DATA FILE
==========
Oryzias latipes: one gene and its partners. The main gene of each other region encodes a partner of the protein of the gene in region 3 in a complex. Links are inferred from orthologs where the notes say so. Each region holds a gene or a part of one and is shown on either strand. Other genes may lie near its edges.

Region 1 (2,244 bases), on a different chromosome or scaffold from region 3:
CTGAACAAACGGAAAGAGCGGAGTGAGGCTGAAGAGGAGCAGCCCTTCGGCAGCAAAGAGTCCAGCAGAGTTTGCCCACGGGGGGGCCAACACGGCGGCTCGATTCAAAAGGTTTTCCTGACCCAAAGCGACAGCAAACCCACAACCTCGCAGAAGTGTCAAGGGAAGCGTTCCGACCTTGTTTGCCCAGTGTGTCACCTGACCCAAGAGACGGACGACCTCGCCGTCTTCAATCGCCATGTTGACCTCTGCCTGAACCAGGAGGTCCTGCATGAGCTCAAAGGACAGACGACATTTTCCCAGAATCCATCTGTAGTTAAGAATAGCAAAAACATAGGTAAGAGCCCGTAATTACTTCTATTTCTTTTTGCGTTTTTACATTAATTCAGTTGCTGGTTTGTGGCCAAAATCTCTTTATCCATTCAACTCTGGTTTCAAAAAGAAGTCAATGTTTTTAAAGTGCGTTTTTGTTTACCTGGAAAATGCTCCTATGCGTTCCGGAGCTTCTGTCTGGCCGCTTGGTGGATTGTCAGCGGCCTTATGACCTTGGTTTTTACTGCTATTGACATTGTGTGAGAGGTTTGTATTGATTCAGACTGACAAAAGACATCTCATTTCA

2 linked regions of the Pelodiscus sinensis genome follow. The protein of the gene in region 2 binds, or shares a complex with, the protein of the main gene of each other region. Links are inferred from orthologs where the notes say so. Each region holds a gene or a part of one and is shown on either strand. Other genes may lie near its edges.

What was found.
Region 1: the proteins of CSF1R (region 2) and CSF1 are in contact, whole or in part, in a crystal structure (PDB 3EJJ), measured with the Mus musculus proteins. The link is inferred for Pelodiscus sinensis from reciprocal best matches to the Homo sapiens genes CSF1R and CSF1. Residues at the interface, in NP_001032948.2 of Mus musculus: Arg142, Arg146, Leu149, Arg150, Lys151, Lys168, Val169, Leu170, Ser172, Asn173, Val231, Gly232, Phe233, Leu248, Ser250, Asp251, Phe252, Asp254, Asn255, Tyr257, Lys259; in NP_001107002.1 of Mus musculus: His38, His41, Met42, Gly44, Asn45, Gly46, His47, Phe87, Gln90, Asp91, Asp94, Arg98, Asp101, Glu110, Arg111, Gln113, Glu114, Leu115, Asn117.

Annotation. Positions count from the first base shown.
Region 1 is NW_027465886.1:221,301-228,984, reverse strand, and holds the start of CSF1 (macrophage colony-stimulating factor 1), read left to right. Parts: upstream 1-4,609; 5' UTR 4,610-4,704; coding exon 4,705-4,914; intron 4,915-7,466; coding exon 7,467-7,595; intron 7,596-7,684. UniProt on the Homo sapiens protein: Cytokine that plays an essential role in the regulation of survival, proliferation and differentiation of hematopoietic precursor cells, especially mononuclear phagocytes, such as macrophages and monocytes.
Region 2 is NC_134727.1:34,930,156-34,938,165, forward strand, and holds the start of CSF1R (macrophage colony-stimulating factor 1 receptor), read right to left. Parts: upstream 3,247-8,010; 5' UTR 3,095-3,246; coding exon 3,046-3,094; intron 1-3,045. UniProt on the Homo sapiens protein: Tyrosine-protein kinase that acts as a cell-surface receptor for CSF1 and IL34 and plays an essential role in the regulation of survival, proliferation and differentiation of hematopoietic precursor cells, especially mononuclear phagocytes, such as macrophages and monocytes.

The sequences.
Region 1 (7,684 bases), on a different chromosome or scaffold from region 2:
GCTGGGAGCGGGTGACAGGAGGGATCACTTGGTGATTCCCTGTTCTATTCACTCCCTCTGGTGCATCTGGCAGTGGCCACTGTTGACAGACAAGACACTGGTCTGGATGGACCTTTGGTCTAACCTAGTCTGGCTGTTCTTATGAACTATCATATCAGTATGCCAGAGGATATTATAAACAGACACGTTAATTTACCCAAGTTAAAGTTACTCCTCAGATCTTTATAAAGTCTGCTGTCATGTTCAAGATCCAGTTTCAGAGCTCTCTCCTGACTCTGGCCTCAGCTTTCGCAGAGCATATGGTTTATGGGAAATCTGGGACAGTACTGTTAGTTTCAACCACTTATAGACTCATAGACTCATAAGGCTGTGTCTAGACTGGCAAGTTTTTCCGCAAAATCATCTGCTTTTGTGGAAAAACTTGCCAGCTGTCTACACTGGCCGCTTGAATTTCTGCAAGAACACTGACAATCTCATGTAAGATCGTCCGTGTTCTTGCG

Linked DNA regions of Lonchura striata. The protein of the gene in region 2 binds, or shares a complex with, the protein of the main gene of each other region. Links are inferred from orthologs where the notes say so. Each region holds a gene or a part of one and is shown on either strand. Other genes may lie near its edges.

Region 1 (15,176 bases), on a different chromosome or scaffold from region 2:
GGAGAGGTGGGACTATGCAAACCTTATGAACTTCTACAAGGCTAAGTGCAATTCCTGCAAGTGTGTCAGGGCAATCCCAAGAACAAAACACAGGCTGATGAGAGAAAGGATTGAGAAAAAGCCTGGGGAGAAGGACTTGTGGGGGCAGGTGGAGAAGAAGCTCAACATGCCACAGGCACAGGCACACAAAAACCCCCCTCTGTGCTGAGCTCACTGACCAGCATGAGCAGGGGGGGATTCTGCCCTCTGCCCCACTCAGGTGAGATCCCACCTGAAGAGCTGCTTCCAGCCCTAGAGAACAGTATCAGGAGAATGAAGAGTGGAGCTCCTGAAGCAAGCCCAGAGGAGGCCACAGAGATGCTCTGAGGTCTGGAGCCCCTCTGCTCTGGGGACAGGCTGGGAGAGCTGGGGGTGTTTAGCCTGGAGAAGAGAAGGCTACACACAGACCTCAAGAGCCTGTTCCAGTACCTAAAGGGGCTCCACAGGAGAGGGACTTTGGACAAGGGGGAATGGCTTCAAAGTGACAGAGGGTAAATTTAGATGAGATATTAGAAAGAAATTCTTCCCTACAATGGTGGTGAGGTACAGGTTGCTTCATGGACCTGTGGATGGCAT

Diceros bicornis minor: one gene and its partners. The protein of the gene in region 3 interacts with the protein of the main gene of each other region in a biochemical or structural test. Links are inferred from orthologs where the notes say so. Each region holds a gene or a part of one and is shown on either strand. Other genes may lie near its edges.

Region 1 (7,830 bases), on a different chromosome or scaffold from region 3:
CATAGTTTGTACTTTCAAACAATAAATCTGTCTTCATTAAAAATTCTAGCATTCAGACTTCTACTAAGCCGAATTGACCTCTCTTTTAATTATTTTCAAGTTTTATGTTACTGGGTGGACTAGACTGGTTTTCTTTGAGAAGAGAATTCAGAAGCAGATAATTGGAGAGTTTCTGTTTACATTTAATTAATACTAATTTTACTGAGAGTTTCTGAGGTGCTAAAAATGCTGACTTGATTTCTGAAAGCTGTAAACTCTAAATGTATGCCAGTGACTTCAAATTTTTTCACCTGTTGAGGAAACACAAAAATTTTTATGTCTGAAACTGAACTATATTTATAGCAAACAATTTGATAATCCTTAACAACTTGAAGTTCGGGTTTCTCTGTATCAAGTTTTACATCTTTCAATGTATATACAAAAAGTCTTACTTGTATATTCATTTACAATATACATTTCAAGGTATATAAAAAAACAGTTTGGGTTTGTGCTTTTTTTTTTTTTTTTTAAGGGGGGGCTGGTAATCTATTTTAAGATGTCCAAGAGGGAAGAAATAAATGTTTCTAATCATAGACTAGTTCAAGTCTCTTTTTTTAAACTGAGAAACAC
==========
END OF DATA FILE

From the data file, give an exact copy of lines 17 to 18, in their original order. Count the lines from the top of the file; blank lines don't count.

Region 1 (7,830 bases), on a different chromosome or scaffold from region 3:
CATAGTTTGTACTTTCAAACAATAAATCTGTCTTCATTAAAAATTCTAGCATTCAGACTTCTACTAAGCCGAATTGACCTCTCTTTTAATTATTTTCAAGTTTTATGTTACTGGGTGGACTAGACTGGTTTTCTTTGAGAAGAGAATTCAGAAGCAGATAATTGGAGAGTTTCTGTTTACATTTAATTAATACTAATTTTACTGAGAGTTTCTGAGGTGCTAAAAATGCTGACTTGATTTCTGAAAGCTGTAAACTCTAAATGTATGCCAGTGACTTCAAATTTTTTCACCTGTTGAGGAAACACAAAAATTTTTATGTCTGAAACTGAACTATATTTATAGCAAACAATTTGATAATCCTTAACAACTTGAAGTTCGGGTTTCTCTGTATCAAGTTTTACATCTTTCAATGTATATACAAAAAGTCTTACTTGTATATTCATTTACAATATACATTTCAAGGTATATAAAAAAACAGTTTGGGTTTGTGCTTTTTTTTTTTTTTTTTAAGGGGGGGCTGGTAATCTATTTTAAGATGTCCAAGAGGGAAGAAATAAATGTTTCTAATCATAGACTAGTTCAAGTCTCTTTTTTTAAACTGAGAAACAC